You’ve decided to update your website. Congratulations!
Right now, you’re probably daydreaming about your homepage, the images or video that will highlight your organization, the fonts, and the exact shade of blue that will make a nice accent color. You’re probably not thinking about how to create a sitemap for the website. But you should be.
Design elements -- color, imagery, font (nothing ruins a website like comic sans) -- matter. But the sitemap comes first, whether you’re embarking on a major redesign or a minor refresh.
A sitemap visually represents a website’s pages with a consistent taxonomy. Think of your sitemap as the blueprint of your website, the guiding document that governs the site’s development throughout the redesign or refresh.
You should create a sitemap that reflects the way visitors think about your content or groups of content, such as product families. It should use the same words, terms and language your visitors use.
Most sitemaps have a parent/child, drill-down structure ideal for websites that are both broad and deep. The downside: Such maps can become lopsided if many items nest under one heading but only a few nest under another. A simple graphical representation of a parent/child relationship sitemap:
You do have options other than parent/child. Learn more about the types of sitemaps in our information architecture blog.
Drawing a few boxes and sticking words on them might seem easy. Developing an effective sitemap is hard, and more complex than you might expect. Why? Because an effective sitemap should be based on data:
Your Current Site Data: As you develop your website sitemap, leverage your current site’s analytics. Do important pages on your site lack traffic? Consider elevating them to the top menu on your updated site. As you evaluate the data, compare your traffic over multiple periods, to account for spikes related to product launches, email marketing campaigns and such.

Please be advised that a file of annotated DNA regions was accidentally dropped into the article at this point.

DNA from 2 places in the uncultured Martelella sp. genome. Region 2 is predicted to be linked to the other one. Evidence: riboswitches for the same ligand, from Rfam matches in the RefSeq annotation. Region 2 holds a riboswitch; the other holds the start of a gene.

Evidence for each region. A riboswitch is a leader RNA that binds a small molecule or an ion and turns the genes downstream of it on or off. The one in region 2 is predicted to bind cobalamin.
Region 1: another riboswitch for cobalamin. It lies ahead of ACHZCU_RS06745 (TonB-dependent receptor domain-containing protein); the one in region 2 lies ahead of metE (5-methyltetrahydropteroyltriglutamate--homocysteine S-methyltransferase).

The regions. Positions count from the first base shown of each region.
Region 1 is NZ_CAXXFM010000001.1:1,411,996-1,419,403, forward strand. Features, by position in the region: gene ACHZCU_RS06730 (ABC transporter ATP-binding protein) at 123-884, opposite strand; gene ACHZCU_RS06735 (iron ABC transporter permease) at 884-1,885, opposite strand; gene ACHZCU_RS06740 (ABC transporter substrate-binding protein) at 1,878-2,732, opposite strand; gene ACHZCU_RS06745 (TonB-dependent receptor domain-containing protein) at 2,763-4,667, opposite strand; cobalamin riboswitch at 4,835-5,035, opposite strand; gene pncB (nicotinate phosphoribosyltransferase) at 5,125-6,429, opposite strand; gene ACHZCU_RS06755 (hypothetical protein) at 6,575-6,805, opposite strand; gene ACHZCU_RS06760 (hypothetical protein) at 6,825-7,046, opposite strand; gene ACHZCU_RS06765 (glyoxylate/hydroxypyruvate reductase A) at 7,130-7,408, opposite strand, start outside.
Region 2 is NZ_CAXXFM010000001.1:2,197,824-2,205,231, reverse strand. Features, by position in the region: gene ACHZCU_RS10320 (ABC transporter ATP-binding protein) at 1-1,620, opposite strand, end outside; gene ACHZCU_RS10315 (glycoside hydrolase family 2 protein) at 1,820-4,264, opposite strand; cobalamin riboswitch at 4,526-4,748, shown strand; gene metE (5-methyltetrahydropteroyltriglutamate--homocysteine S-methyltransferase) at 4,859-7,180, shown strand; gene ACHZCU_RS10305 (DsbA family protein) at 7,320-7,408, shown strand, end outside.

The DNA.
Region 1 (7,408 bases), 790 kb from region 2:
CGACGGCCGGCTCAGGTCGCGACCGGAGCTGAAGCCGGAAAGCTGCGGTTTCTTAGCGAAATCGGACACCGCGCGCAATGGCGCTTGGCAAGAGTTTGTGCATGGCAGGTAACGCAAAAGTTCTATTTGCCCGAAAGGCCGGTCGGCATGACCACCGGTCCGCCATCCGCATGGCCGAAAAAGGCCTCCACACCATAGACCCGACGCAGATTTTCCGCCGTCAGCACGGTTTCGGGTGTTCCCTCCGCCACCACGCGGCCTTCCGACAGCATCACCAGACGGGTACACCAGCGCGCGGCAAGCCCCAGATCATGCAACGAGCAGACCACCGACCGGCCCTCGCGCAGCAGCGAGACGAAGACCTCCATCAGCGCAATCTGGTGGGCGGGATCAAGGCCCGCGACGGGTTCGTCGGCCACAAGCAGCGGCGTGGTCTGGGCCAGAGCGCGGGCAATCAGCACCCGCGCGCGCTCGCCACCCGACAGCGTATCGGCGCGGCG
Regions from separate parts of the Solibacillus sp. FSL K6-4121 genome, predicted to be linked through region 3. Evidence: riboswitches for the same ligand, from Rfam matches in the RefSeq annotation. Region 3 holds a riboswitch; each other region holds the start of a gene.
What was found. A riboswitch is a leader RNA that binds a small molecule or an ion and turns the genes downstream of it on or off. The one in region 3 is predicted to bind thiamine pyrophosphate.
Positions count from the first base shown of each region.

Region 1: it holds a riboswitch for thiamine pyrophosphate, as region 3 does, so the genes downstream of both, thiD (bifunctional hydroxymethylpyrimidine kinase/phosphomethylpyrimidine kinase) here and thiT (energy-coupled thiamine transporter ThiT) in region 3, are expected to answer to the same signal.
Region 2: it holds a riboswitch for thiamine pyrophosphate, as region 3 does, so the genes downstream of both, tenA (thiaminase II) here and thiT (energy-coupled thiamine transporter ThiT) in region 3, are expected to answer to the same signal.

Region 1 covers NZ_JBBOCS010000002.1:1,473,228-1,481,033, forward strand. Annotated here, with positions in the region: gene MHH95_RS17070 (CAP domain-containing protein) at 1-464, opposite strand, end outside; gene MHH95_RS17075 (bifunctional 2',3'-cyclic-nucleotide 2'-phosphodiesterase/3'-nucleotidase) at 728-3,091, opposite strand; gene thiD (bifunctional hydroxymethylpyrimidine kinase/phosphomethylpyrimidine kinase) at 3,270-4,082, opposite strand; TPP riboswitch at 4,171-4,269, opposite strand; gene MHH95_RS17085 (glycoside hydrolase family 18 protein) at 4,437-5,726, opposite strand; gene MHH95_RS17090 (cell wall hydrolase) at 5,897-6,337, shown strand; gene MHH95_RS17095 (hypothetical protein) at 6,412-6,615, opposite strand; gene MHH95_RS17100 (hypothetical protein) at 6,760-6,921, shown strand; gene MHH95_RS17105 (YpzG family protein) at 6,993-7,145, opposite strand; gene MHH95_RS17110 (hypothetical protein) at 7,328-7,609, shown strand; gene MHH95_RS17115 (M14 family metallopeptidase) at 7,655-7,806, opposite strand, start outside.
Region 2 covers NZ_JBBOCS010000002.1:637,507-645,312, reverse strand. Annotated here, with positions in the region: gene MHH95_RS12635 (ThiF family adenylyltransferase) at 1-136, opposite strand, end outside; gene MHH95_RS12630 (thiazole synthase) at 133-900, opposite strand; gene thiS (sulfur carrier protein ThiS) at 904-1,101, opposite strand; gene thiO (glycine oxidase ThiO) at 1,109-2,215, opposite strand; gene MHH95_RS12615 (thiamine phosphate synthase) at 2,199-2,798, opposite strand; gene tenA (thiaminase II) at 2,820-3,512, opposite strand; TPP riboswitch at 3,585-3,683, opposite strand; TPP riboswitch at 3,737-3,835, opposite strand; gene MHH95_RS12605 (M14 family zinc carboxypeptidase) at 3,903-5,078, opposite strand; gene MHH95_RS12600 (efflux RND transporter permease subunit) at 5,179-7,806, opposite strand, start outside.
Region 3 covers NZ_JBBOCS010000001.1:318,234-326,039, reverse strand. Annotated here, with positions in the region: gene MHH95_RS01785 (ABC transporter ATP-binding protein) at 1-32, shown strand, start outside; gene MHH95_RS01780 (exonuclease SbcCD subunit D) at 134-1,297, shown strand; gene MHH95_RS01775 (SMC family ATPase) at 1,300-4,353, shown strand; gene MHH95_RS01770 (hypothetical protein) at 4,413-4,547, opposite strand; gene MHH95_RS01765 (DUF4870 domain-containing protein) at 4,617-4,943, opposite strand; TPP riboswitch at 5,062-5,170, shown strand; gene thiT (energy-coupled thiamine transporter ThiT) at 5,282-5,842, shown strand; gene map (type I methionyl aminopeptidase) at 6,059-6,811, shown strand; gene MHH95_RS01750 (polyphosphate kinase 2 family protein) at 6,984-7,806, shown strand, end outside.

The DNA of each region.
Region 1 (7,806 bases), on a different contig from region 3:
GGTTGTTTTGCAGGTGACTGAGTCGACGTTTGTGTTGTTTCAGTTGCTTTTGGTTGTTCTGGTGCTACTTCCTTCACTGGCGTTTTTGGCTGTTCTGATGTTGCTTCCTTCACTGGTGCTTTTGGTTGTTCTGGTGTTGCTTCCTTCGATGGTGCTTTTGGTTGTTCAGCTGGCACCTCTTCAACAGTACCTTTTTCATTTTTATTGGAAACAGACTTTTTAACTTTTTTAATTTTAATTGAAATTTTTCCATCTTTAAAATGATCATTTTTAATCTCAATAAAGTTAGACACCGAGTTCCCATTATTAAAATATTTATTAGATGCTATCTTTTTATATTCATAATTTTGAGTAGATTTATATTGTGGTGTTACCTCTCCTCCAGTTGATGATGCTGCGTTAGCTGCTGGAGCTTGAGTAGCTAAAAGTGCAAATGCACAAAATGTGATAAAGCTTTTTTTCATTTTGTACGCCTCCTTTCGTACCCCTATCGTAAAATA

Keyword Data: The language of internal shop talk can be continents apart from the search terms users type as they seek your products, goods and services. If you label key web pages and menu items with office slang, you could confuse users. Keyword data and search pattern insights can help with this. Don’t guess. Use a keyword tool -- Google Keyword Planner, SEM Rush, keyword.io etc. -- to shed light on users’ search terms. Using these terms in your labeling and menu structure ensures that your sitemap will resonate with your audience. It also might boost SEO.
Internal Site Search: You do have an internal search on your website, right? Are you tracking your visitors internal search terms? If not, you’re missing out on a wealth of data. Analysis of internal search patterns tells you (literally) what your visitors want. You can use Google Analytics to track internal site search data, but it will not track historical data. If you’re on Titan CMS, we’ve been collecting internal search data since your site launched. Learn how to access it.
Heatmaps: As visual representations of click patterns, heatmaps shed light (literally) on users’ interests. Use heatmaps to uncover click and scroll patterns. (Bonus tip: If you use HotJar, our favorite heatmap tool, you can take videos of visitors moving through your site, which also provide lots of insights.)
Personas: Aligning your sitemap and content with marketing personas creates a clear, direct funnel and path for your visitors. This will also ensure you have content that aligns with each of your personas’ interests. (Learn about developing marketing personas from our blog on the topic.)
We think of sitemaps as two-dimensional, graphical representations of websites. But XML sitemaps are also powerful SEO tools. Technically, an XML sitemap is a file that lists the webpages on your site. Search engines crawl the file to understand the content on your site.
So, back to your website redesign.
Once you’ve developed and started to execute a robust, effective sitemap, be sure to put the appropriate redirects in place, so that pages on your old sitemap redirect to pages on your new sitemap.
As you set up these redirects, use server-side 301 redirects. They guarantee that users and search engines are directed to the correct, updated page on your new site. For example, a visitor has bookmarked the webpage www.yoursite.com/blog/best-blog-ever.html in his or her browser, and you update that page to www.yoursite.com/blog/bestest-blog-ever.html on your new sitemap. A 301 redirect ensures that the old bookmark will continue to work.
Google has some great tips on 301 redirects, if you need help getting started.
Once you’ve done all that, it’s time to think about a nice shade of blue for those sitemap boxes.